Ad Hoc Interpreter: An untrained person who is called upon to interpret, such as a family member interpreting for her parents, a bilingual staff member pulled away from other duties to interpret, or a self declared bilingual in a hospital waiting-room who volunteers to interpret. Also called a chance interpreter or lay interpreter.
Advocacy: In the health care interpreter setting, “advocacy” is an action taken by an interpreter intended to further the interests of, or rectify a problem encountered by one of the parties, to the interpreting session, usually the patient.
Bilingual: A term describing a person who is proficient in two languages. Fluency in both languages, the most basic of the qualifications of a competent interpreter, by itself does not ensure the ability to interpret.
Consecutive Interpreting: The mode of interpreting whereby the interpreter relays a message in a sequential manner after the speaker has paused or has completed a thought. In other words, the interpreter waits until the speaker has finished the utterance before rendering it in the other language.
Cultural Competency: A continuous process of seeking cultural sensitivity, knowledge and skills to work effectively with individuals and families from diverse cultural communities and with their culturally diverse providers.
Cultural Responsiveness: A measure of the knowledge, skill and sensitivity of health care professionals and their organizations to become aware of the individual and systemic needs of culturally diverse populations, and their subsequent receptivity and openness in developing, implementing and evaluating culturally appropriate individual and institutional responses to these needs.
First-person Interpreting: The use of the direct utterances of each speaker by the interpreter as though the interpreter was the voice of the person speaking in the language of the listener. For example, if the patient says, “My stomach hurts,” the interpreter says (in the listener’s language), “My stomach hurts,” and not “She says her stomach hurts,”
Health Care Interpreter: A health care interpreter is one who is qualified to interpret in the health care setting. In addition to being bilingual they must be knowledgeable about medical terminology how to work in the health care setting and the importance of doctor-patient confidentiality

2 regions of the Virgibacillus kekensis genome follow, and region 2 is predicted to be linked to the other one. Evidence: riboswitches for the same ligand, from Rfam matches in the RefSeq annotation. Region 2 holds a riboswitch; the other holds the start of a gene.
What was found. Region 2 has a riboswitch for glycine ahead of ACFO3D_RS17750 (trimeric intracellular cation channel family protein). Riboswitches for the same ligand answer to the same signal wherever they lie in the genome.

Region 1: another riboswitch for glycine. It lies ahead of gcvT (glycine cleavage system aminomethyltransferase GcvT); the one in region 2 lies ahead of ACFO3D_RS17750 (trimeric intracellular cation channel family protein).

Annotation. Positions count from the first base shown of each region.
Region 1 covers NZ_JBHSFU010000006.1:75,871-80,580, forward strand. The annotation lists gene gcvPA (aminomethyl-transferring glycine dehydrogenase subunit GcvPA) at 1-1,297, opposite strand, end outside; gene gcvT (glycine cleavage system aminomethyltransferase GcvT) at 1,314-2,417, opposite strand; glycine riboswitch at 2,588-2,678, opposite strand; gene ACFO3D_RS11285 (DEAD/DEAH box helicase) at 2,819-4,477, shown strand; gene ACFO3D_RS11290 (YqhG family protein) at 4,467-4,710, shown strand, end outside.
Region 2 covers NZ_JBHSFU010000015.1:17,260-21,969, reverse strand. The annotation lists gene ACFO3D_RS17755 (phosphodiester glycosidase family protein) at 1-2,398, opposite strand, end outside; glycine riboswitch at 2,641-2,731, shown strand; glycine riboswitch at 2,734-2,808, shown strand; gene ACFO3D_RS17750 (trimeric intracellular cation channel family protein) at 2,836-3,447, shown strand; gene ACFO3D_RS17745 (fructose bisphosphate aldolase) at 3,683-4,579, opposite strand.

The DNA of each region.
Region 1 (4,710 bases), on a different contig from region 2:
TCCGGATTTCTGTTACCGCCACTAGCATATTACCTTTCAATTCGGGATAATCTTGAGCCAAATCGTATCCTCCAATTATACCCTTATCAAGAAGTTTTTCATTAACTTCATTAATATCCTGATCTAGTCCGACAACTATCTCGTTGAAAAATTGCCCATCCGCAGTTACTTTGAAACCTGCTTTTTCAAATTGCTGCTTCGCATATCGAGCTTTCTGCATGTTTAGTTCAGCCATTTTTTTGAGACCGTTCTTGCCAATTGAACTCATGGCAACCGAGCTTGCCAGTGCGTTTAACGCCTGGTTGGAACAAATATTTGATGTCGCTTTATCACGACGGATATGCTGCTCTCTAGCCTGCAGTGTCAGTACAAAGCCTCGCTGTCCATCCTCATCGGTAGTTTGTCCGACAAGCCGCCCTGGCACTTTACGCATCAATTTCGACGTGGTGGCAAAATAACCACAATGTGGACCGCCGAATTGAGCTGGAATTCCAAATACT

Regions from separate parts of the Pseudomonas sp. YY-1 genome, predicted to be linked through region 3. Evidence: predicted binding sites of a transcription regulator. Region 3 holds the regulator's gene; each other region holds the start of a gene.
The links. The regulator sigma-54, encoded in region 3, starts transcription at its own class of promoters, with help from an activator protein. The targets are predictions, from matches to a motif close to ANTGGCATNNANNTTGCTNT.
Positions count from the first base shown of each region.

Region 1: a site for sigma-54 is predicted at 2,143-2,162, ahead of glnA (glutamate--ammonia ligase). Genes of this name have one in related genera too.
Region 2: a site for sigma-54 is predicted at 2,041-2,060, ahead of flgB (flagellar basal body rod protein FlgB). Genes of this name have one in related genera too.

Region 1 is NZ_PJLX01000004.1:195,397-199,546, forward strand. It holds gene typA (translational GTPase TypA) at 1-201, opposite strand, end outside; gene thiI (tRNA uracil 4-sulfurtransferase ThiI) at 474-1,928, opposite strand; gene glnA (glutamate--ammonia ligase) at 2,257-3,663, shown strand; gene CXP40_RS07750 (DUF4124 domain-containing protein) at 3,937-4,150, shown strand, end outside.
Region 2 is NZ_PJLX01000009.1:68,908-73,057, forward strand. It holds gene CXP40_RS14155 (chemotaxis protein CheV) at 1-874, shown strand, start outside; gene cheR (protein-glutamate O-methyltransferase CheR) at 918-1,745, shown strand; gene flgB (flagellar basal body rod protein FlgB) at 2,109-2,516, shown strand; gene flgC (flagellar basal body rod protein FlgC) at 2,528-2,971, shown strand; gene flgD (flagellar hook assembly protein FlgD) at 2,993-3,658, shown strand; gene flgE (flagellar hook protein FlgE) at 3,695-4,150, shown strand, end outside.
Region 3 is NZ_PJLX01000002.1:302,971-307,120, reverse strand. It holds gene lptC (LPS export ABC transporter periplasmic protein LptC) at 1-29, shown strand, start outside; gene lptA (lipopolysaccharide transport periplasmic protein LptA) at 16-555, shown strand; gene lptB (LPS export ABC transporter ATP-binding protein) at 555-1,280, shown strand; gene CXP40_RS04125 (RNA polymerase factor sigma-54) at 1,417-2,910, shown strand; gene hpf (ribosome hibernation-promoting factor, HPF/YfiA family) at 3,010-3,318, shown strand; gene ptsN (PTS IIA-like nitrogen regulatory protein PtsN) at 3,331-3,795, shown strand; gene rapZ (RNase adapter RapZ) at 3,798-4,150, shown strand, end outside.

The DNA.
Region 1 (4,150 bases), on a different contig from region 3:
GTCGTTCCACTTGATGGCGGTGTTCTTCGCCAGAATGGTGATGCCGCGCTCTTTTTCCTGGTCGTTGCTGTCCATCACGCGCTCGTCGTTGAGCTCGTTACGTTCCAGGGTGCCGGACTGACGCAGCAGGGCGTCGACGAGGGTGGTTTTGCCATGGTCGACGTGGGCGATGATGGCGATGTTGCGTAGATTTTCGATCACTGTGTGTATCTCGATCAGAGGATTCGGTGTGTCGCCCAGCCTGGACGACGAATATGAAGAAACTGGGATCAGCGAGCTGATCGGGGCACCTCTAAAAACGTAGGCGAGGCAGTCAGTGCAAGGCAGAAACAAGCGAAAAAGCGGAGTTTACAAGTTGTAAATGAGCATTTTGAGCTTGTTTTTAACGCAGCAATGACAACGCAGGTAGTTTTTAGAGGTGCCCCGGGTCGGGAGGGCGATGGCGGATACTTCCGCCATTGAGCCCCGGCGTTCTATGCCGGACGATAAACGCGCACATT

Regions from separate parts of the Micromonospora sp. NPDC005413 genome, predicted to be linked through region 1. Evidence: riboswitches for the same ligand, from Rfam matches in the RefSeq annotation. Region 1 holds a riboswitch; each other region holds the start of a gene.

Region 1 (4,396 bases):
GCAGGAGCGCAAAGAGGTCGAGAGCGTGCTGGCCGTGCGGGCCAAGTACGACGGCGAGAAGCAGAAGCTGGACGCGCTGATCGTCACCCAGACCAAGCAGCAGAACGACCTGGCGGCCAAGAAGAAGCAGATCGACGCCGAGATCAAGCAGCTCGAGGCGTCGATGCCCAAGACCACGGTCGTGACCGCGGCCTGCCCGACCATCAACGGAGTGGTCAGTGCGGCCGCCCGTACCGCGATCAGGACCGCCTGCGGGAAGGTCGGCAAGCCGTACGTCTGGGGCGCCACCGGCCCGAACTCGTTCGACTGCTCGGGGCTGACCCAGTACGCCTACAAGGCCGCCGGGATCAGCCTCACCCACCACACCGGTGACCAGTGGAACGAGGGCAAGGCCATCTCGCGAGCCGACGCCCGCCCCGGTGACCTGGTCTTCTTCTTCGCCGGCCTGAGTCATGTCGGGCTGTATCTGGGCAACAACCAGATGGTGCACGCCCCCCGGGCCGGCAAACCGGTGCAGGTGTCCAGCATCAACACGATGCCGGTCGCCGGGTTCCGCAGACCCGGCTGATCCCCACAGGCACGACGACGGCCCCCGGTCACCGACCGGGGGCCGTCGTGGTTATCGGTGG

Interpreter: An individual who mediates spoken or signed communication between people speaking different languages without adding, omitting, or distorting meaning or editorializing. The objective of the professional interpreter is for the complete transfer of the thought behind the utterance in one language into an utterance in a second language.
Interpreting: The process of understanding and analyzing a spoken or signed message and re-expressing that message faithfully, accurately and objectively in another language, taking the cultural and social context into account .The purpose of interpreting is to enable communication between two or more individuals who do not speak each other’s languages.
Limited English Proficiency (LEP): ‘‘Limited English Proficient’’ or “LEP” means a limited ability or inability to speak, read, write or understand the English language at a level that permits the person to interact effectively with health care providers or social service agencies.
Interpreting Mode: Interpreting involving different formats and differing ways of interacting with the two parties during the interpreting interaction. Modes include: Consecutive, Simultaneous or Summary. They can be either done proximally (on-site and in-person) or remotely (via telephone, video or computer). The standard mode for health care interpreting is consecutive; summary mode is not an acceptable mode in health care interpreting.
Professional Interpreter: An individual, who has been trained and tested, adheres to a code of professional ethics and standard protocols and is paid to interpret.
Remote Interpreting: Interpreting provided by an interpreter who is not in the presence of the speakers ,e.g., interpreting via telephone or videoconferencing.
Interpreter Role: The health care interpreter, in working toward positive health outcomes for the patient, takes on a variety of roles, depending on the circumstances as required. Roat calls the shifting between intervening roles the incremental intervention model (Roat & et. al., 1999). Among possible roles, the interpreter functions as “message converter” (often called the “conduit” or “message passing” role); the “message clarifier,” the “cultural clarifier” and the “patient advocate.” The interpreter should be aware, at all times, that the most appropriate role is the least invasive role that will assure effective communication and care.
Simultaneous Interpreting: Converting a speaker or signer’s message into another language while the speaker or signer continues to speak or sign.
Target Language: The language of the listener; the language into which an utterance is interpreted.
Translation: The conversion of a written text into a written text in a second language corresponding to and equivalent in meaning to the text in the first language. (Note that translation refers to written to written conversion while interpreting refers to the conversion of spoken or verbal communication from one language into a second language.)
Translator: A person who converts written texts from one language into a text in a second language with an equivalent meaning, especially one who does so professionally.
Transparency/Transparent Interpreting: The idea that the interpreter keeps both parties in the interpreting session fully informed of what is happening, who is speaking and what the interpreter is doing, is known as “transparency.”